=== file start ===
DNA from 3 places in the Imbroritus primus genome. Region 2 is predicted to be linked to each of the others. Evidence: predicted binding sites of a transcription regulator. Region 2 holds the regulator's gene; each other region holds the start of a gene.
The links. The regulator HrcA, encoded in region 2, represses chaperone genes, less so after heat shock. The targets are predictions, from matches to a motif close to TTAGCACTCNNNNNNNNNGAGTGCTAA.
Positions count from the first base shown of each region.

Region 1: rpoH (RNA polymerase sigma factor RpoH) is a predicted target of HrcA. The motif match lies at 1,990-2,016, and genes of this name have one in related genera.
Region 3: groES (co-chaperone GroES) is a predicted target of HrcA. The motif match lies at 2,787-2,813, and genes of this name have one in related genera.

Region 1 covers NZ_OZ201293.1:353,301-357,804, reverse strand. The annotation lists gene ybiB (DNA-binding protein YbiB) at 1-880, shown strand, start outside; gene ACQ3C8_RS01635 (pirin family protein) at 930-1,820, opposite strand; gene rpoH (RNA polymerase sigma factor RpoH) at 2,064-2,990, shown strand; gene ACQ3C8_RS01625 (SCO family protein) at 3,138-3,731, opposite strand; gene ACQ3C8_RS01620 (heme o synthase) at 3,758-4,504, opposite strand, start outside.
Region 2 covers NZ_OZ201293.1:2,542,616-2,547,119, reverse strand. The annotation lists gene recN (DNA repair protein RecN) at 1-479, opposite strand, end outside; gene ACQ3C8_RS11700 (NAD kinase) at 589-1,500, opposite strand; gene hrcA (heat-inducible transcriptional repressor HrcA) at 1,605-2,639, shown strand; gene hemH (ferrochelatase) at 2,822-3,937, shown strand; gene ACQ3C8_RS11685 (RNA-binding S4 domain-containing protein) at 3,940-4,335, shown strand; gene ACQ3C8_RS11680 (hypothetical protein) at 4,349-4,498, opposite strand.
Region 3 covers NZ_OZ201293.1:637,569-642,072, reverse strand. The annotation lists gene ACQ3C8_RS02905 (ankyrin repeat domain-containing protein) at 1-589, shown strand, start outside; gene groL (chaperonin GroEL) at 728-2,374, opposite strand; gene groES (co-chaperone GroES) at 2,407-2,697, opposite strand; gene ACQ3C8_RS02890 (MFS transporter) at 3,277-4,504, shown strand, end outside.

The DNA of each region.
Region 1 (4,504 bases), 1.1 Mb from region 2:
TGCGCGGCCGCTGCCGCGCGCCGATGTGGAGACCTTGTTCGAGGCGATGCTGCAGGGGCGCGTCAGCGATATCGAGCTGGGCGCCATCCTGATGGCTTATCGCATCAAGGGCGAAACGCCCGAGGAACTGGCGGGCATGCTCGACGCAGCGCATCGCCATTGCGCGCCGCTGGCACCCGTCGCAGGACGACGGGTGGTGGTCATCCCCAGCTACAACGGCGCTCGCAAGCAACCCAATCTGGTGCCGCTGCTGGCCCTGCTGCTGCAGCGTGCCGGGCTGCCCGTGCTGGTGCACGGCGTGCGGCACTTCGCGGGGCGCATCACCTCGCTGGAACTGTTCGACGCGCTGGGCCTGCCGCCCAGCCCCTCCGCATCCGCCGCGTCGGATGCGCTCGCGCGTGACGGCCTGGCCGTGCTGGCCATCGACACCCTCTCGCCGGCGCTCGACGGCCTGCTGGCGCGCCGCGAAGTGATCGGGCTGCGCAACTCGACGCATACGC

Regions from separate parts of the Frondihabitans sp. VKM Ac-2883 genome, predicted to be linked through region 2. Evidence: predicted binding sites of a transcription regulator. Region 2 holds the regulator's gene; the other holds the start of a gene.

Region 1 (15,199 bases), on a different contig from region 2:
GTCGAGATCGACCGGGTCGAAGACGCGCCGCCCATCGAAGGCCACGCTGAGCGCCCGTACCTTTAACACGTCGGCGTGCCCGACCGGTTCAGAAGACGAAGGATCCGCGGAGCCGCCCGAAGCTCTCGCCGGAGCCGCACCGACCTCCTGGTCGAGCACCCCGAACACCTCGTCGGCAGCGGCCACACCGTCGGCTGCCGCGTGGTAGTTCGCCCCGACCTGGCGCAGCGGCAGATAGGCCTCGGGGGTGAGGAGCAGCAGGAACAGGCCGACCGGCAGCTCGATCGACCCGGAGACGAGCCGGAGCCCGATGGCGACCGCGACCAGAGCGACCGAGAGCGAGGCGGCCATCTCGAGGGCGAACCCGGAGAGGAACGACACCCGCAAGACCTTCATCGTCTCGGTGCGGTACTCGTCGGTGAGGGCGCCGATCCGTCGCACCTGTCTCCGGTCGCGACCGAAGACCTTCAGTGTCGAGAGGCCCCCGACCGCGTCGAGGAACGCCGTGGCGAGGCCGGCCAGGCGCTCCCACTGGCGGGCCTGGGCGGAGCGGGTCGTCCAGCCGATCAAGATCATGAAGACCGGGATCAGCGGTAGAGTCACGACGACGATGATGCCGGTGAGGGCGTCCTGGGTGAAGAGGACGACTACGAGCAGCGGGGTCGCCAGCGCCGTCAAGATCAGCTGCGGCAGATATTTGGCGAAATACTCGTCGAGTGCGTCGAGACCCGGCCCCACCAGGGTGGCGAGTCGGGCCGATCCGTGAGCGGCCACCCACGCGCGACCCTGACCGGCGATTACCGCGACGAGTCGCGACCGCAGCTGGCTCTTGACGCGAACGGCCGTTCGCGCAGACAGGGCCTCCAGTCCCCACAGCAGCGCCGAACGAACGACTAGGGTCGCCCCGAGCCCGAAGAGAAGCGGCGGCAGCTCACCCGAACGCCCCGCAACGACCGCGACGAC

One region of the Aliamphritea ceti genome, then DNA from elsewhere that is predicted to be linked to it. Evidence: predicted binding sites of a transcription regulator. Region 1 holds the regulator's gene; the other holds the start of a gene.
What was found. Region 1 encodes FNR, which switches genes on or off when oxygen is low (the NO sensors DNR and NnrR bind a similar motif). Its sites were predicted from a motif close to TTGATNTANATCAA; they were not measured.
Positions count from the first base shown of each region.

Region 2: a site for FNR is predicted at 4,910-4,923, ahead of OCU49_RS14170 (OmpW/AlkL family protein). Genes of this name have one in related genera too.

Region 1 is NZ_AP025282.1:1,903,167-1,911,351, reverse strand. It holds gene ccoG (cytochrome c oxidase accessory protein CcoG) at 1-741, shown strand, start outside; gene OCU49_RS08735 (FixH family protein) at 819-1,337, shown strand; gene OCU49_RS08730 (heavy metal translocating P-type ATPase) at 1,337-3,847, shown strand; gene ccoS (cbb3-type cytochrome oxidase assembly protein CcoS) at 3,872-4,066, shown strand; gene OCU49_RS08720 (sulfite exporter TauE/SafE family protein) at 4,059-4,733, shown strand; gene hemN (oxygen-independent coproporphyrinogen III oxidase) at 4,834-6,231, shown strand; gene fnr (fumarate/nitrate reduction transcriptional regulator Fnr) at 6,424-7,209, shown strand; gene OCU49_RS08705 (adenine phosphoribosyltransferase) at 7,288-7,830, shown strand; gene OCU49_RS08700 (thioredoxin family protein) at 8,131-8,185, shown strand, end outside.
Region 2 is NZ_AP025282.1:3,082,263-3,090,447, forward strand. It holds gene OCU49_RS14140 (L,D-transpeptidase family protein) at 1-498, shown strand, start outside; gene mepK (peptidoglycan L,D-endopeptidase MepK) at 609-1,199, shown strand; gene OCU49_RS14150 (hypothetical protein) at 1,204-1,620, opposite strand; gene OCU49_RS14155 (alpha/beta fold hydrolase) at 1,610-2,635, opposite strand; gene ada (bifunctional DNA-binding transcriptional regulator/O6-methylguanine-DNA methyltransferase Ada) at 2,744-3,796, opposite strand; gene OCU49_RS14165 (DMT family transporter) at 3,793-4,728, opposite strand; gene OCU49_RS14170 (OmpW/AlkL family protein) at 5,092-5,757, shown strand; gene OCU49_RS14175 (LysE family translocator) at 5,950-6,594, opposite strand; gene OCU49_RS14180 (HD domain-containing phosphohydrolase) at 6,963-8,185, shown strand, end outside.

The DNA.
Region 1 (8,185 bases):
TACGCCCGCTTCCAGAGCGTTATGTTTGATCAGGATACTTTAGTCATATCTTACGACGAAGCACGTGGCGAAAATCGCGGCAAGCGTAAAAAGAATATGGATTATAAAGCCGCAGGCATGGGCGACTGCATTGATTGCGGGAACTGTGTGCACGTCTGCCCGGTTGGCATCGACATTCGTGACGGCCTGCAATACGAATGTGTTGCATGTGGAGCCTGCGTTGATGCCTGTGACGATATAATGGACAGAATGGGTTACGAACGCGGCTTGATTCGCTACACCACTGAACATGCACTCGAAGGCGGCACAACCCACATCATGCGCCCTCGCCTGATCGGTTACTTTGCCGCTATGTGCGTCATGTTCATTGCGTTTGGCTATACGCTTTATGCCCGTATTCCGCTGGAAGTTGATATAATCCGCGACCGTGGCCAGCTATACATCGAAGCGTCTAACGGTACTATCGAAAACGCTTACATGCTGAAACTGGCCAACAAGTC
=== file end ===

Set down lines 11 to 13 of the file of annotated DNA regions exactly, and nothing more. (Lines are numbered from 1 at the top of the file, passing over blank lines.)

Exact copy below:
TGCGCGGCCGCTGCCGCGCGCCGATGTGGAGACCTTGTTCGAGGCGATGCTGCAGGGGCGCGTCAGCGATATCGAGCTGGGCGCCATCCTGATGGCTTATCGCATCAAGGGCGAAACGCCCGAGGAACTGGCGGGCATGCTCGACGCAGCGCATCGCCATTGCGCGCCGCTGGCACCCGTCGCAGGACGACGGGTGGTGGTCATCCCCAGCTACAACGGCGCTCGCAAGCAACCCAATCTGGTGCCGCTGCTGGCCCTGCTGCTGCAGCGTGCCGGGCTGCCCGTGCTGGTGCACGGCGTGCGGCACTTCGCGGGGCGCATCACCTCGCTGGAACTGTTCGACGCGCTGGGCCTGCCGCCCAGCCCCTCCGCATCCGCCGCGTCGGATGCGCTCGCGCGTGACGGCCTGGCCGTGCTGGCCATCGACACCCTCTCGCCGGCGCTCGACGGCCTGCTGGCGCGCCGCGAAGTGATCGGGCTGCGCAACTCGACGCATACGC

Regions from separate parts of the Frondihabitans sp. VKM Ac-2883 genome, predicted to be linked through region 2. Evidence: predicted binding sites of a transcription regulator. Region 2 holds the regulator's gene; the other holds the start of a gene.

Region 1 (15,199 bases), on a different contig from region 2: